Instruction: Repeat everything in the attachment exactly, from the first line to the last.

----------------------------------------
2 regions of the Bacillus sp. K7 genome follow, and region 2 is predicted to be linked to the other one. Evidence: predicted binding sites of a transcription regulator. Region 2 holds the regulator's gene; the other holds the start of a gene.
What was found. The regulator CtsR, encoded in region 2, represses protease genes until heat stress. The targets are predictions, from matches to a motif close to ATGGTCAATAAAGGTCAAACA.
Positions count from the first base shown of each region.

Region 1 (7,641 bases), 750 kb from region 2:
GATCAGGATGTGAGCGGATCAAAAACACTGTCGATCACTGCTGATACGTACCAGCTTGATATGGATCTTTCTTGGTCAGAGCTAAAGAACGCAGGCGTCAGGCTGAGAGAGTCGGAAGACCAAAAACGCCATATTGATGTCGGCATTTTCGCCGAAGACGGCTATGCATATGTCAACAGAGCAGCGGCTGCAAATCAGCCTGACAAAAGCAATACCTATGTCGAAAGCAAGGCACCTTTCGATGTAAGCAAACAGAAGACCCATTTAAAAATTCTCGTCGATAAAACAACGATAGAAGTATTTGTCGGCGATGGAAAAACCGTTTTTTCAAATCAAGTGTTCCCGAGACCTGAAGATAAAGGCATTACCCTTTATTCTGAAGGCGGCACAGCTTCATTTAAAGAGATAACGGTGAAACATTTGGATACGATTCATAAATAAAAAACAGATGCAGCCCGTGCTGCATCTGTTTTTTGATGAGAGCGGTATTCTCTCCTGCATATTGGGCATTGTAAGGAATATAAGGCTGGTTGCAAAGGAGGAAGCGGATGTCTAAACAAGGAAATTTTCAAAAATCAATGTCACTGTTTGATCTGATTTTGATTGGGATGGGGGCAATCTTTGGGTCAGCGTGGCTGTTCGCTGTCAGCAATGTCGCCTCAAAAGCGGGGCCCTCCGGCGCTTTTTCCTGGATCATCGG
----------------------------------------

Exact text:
2 regions of the Bacillus sp. K7 genome follow, and region 2 is predicted to be linked to the other one. Evidence: predicted binding sites of a transcription regulator. Region 2 holds the regulator's gene; the other holds the start of a gene.
What was found. The regulator CtsR, encoded in region 2, represses protease genes until heat stress. The targets are predictions, from matches to a motif close to ATGGTCAATAAAGGTCAAACA.
Positions count from the first base shown of each region.

Region 1 (7,641 bases), 750 kb from region 2:
GATCAGGATGTGAGCGGATCAAAAACACTGTCGATCACTGCTGATACGTACCAGCTTGATATGGATCTTTCTTGGTCAGAGCTAAAGAACGCAGGCGTCAGGCTGAGAGAGTCGGAAGACCAAAAACGCCATATTGATGTCGGCATTTTCGCCGAAGACGGCTATGCATATGTCAACAGAGCAGCGGCTGCAAATCAGCCTGACAAAAGCAATACCTATGTCGAAAGCAAGGCACCTTTCGATGTAAGCAAACAGAAGACCCATTTAAAAATTCTCGTCGATAAAACAACGATAGAAGTATTTGTCGGCGATGGAAAAACCGTTTTTTCAAATCAAGTGTTCCCGAGACCTGAAGATAAAGGCATTACCCTTTATTCTGAAGGCGGCACAGCTTCATTTAAAGAGATAACGGTGAAACATTTGGATACGATTCATAAATAAAAAACAGATGCAGCCCGTGCTGCATCTGTTTTTTGATGAGAGCGGTATTCTCTCCTGCATATTGGGCATTGTAAGGAATATAAGGCTGGTTGCAAAGGAGGAAGCGGATGTCTAAACAAGGAAATTTTCAAAAATCAATGTCACTGTTTGATCTGATTTTGATTGGGATGGGGGCAATCTTTGGGTCAGCGTGGCTGTTCGCTGTCAGCAATGTCGCCTCAAAAGCGGGGCCCTCCGGCGCTTTTTCCTGGATCATCGG